Friday, January 21, 2011

Reforming "Funny Money"

While listening to NPR, I heard about a series of Boston Globe articles on SSI for children, how the number of cases has exploded, and raising questions about both whether the current criteria for SSI eligibility are appropriate and the extent to which the system is abused by people looking for "no strings attached cash aid" to supplement their family's welfare benefits or modest earnings.

The interview took a "You may not be aware of this, but..." approach to the explosion of child recipients of SSI, but it's not exactly a closely held secret that many people who were removed from welfare rolls as a result of 1990's-era welfare reforms ended up on SSI. A lot of that transition was legitimate. But as with any system, some were quick to attempt to exploit the system.

I believe I first heard the term "funny money" in the early years of welfare reform from a classmate who had moved to a Bible Belt state, and who related that the term was being used by people who wanted their kids, whatever the reality, to be classified as disabled. That idea is more than a bit creepy - find a way to have your child classified as mentally ill (that's a lot easier to do, after all, than getting a classification of physical illness) so you can significantly boost your family's income. And it was not unusual for families who played this game to have multiple children, perhaps all of their children, collecting "funny money".

The Globe covers some of the consequences - parents who get upset when their children's mental health improves because it could mean losing the money, teenagers who are fully capable of working part-time jobs who are instead pressured to remain idle lest their employment result in a reduction or the end of their SSI checks. It's hard not to be judgmental. One article opens,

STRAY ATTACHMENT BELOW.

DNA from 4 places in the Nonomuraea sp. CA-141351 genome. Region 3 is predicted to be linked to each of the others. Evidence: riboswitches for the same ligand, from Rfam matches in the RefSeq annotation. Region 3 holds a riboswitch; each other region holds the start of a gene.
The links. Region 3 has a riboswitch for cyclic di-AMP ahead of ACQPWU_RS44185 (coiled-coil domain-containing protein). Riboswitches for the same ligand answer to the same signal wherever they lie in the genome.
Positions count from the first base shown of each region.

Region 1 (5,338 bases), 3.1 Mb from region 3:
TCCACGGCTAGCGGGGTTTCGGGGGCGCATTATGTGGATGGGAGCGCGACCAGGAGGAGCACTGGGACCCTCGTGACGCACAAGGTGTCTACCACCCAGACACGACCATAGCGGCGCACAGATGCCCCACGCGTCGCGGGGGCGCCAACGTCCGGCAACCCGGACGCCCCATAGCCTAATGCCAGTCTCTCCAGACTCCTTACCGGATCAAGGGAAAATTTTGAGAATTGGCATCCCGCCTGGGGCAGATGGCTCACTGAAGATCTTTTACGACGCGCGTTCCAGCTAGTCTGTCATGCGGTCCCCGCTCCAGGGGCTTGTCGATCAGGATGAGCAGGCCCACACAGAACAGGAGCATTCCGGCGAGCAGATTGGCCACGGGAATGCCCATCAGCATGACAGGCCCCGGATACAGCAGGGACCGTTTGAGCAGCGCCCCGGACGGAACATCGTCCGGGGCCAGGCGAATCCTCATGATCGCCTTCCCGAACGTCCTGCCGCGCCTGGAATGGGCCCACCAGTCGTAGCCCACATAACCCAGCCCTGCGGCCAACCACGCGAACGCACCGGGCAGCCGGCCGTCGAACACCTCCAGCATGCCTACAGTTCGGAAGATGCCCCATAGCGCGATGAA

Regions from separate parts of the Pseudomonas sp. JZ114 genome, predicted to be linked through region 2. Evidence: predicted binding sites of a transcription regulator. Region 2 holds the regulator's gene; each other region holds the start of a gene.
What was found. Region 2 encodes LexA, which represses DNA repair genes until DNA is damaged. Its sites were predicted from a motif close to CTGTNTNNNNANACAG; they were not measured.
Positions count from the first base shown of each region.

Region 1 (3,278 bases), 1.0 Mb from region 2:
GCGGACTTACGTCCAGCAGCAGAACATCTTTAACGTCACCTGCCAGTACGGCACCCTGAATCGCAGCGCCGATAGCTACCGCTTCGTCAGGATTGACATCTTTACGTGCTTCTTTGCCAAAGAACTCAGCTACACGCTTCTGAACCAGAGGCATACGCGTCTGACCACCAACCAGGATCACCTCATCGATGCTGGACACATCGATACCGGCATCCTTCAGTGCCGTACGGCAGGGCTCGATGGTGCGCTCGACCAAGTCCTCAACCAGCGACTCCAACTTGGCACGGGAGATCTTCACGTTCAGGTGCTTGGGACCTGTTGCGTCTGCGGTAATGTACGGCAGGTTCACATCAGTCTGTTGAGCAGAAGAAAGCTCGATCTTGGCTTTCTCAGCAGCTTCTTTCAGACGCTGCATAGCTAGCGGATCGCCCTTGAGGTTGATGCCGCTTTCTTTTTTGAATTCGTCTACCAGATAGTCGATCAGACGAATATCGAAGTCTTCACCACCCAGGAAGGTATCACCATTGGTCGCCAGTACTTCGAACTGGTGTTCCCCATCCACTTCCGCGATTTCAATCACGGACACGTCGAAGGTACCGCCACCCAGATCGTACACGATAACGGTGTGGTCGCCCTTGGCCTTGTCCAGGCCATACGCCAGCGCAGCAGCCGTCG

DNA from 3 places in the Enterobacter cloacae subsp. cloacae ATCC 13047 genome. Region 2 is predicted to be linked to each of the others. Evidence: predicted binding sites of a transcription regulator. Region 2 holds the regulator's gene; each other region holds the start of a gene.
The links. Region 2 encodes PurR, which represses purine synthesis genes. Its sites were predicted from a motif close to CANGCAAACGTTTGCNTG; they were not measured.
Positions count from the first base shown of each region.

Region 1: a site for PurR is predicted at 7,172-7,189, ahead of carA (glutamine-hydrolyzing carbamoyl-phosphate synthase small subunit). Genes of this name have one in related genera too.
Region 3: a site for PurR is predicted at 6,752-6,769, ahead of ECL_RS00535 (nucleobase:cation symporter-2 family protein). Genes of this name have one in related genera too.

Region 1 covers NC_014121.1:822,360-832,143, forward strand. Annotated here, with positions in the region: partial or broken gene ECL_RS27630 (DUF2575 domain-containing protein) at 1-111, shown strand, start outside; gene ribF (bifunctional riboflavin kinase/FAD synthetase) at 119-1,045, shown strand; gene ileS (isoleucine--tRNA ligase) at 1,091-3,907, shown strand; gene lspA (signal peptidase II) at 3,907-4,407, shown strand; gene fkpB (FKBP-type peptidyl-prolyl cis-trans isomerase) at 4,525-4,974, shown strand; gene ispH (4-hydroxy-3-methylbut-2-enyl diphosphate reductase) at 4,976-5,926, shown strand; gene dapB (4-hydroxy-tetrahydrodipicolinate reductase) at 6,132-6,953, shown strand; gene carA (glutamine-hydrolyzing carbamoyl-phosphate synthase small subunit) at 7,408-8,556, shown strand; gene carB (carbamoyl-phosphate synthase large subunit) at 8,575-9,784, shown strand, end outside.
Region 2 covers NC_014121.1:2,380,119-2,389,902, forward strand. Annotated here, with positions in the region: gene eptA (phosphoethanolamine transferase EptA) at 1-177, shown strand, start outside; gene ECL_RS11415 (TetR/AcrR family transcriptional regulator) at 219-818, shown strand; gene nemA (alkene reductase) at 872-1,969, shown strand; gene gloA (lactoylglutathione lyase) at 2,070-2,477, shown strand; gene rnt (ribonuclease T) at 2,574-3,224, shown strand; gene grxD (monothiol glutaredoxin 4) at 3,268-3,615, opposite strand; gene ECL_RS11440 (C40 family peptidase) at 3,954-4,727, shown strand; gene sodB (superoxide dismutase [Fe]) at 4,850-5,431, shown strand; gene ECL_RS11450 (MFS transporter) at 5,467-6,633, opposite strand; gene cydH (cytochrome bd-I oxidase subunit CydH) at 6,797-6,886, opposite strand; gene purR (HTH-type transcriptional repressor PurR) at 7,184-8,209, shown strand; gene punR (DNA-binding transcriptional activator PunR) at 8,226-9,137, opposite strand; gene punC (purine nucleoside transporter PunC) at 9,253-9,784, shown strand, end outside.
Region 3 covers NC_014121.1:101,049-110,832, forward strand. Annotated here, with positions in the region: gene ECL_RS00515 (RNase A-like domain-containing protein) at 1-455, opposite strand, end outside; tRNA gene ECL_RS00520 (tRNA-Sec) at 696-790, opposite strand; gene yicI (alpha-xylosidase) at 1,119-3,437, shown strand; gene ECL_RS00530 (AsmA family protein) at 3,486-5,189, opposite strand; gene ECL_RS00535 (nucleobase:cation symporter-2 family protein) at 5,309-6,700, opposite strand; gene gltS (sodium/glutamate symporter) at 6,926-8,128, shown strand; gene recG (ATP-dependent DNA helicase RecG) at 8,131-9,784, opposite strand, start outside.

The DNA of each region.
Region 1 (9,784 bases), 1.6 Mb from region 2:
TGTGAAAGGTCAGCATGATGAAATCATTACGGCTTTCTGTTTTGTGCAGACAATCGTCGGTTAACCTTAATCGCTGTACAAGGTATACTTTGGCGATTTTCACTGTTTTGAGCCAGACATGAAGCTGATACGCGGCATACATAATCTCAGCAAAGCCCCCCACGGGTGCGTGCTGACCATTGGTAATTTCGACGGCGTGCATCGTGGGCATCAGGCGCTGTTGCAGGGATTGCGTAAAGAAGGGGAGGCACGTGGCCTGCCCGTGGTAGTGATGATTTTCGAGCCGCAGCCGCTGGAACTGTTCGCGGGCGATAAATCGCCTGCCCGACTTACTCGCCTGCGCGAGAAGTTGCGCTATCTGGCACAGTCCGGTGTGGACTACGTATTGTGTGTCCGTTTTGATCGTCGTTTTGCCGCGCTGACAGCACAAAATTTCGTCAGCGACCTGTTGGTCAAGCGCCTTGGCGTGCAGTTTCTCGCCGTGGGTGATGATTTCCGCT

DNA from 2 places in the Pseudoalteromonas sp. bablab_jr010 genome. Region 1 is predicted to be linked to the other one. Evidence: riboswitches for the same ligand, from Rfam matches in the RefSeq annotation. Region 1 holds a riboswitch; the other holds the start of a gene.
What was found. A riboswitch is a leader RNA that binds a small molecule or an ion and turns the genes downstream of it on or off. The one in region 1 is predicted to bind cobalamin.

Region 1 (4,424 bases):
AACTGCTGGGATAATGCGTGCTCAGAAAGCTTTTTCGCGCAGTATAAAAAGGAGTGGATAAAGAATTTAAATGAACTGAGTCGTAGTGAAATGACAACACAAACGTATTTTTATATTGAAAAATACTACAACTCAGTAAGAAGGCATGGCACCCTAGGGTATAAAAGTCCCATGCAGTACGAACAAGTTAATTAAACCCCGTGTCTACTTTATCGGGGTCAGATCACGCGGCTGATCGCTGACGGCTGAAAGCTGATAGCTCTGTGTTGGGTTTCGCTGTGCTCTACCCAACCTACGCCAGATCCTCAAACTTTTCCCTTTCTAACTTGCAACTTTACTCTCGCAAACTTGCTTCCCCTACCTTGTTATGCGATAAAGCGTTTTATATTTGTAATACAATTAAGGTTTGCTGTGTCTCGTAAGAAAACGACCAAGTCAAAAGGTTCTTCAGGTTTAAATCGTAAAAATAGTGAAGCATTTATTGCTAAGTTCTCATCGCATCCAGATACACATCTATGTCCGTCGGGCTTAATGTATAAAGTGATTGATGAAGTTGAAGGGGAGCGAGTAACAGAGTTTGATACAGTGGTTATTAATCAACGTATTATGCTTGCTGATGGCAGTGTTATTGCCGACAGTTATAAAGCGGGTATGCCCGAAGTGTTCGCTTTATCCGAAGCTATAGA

Geneva Fielding, a single mother since age 16, has struggled to raise her three energetic boys in the housing projects of Roxbury. Nothing has come easily, least of all money.

Even so, she resisted some years back when neighbors told her about a federal program called SSI that could pay her thousands of dollars a year. The benefit was a lot like welfare, better in many ways, but it came with a catch: To qualify, a child had to be disabled. And if the disability was mental or behavioral — something like ADHD — the child pretty much had to be taking psychotropic drugs.

Fielding never liked the sound of that. She had long believed too many children take such medications, and she avoided them, even as clinicians were putting names to her boys’ troubles: oppositional defiant disorder, depression, ADHD. But then, as bills mounted, friends nudged her about SSI: "Go try."

Eventually she did, putting in applications for her two older sons. Neither was on medications; both were rejected. Then last year, school officials persuaded her to let her 10-year-old try a drug for his impulsiveness. Within weeks, his SSI application was approved.

"To get the check," Fielding, 34, has concluded with regret, "you’ve got to medicate the child."
That's a pretty sympathetic spin, but I'm not buying it. It didn't occur to Fielding that perhaps the reason her oldest two children didn't receive SSI was because they didn't have qualifying disabilities? That pushing them onto medications they don't need in order to try to get them on SSI would represent bad parenting?